Horse Conformation Conundrums
Which limb defects matter and which don’t?
Since horses’ domestication, humans have been scrutinizing equine legs in an attempt to judge which horse will perform best in a given situation. Be it for racing, reining, or riding, a horse needs to be put together properly; but does a horse need to be put together perfectly? Given that some poorly conformed horses surprise even the most emphatic proponents of perfect conformation and go on to be champions begs the question: Is conformation really all that important?
What is Conformation?
According to Mike W. Ross, DVM, Dipl. ACVS, a professor of surgery at the University of Pennsylvania’s school of veterinary medicine and co-editor of Diagnosis and Management of Lameness in the Horse along with Sue Dyson, MA, VetMB, PhD, DEO, FRCVS, head of clinical orthopaedics at the Animal Health Trust in Newmarket, England, “Conformation simply refers to the physical appearance or ‘outline’ of a horse.”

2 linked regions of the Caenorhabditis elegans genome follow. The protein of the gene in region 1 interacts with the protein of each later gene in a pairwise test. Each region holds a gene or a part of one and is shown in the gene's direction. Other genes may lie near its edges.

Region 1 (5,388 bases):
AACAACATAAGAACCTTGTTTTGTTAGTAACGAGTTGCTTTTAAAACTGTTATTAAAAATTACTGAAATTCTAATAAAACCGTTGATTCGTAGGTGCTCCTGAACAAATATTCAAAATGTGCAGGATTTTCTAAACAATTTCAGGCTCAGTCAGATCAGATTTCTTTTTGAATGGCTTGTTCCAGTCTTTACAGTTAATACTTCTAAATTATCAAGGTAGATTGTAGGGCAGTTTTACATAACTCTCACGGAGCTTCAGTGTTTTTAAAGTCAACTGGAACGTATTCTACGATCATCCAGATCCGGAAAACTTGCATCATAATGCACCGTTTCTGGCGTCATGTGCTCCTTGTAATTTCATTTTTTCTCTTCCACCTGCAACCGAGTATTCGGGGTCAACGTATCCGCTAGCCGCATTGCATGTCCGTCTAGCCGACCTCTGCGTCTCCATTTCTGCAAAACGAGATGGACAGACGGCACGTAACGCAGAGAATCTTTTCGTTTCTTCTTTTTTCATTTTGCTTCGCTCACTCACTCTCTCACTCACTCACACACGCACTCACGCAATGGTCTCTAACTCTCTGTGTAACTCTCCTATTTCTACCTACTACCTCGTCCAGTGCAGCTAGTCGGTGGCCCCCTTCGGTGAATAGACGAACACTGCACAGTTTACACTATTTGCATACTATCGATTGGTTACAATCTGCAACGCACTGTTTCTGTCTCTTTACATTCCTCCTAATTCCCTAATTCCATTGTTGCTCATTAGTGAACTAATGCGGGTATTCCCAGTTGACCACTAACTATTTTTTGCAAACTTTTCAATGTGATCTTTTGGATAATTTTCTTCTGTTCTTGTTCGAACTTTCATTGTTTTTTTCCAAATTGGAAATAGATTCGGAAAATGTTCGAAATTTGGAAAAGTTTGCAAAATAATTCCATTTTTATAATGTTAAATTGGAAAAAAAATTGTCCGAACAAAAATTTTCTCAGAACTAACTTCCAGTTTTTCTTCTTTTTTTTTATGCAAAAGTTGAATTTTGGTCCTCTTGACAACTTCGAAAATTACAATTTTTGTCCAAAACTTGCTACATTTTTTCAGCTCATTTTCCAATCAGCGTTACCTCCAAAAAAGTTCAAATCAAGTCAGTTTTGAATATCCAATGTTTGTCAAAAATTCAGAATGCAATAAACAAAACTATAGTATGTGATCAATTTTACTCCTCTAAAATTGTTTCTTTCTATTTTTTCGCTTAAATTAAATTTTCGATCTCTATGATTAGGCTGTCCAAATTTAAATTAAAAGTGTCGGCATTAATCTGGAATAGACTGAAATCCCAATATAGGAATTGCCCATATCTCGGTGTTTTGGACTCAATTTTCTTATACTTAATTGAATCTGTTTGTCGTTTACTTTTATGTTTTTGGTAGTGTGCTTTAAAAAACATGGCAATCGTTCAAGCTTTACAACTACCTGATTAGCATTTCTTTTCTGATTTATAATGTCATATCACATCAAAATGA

Conformation is more or less defined by the horse’s bones, muscles, associated soft tissues, and how they all fit together. If all horses were created equal and used for the same purpose, then judging conformation would be easy. Alas, this is not the case. Every classification of horse (i.e., draft, light, or pony) has a different “normal” conformation and its own set of conformation traits defined by the breed and type of work the horse is intended to do. For example, sport, stock, hunter, pleasure, race, and show horses are all types of light horses, and each has its own accepted standard of conformation.
Conformation assessment involves a fine eye, patience, and a bit of luck. The horse is usually examined with four key functional components in mind: the head and neck; the forelimbs; the trunk (barrel); and the hind limbs. Ideally, the forelimbs are evaluated from the front and
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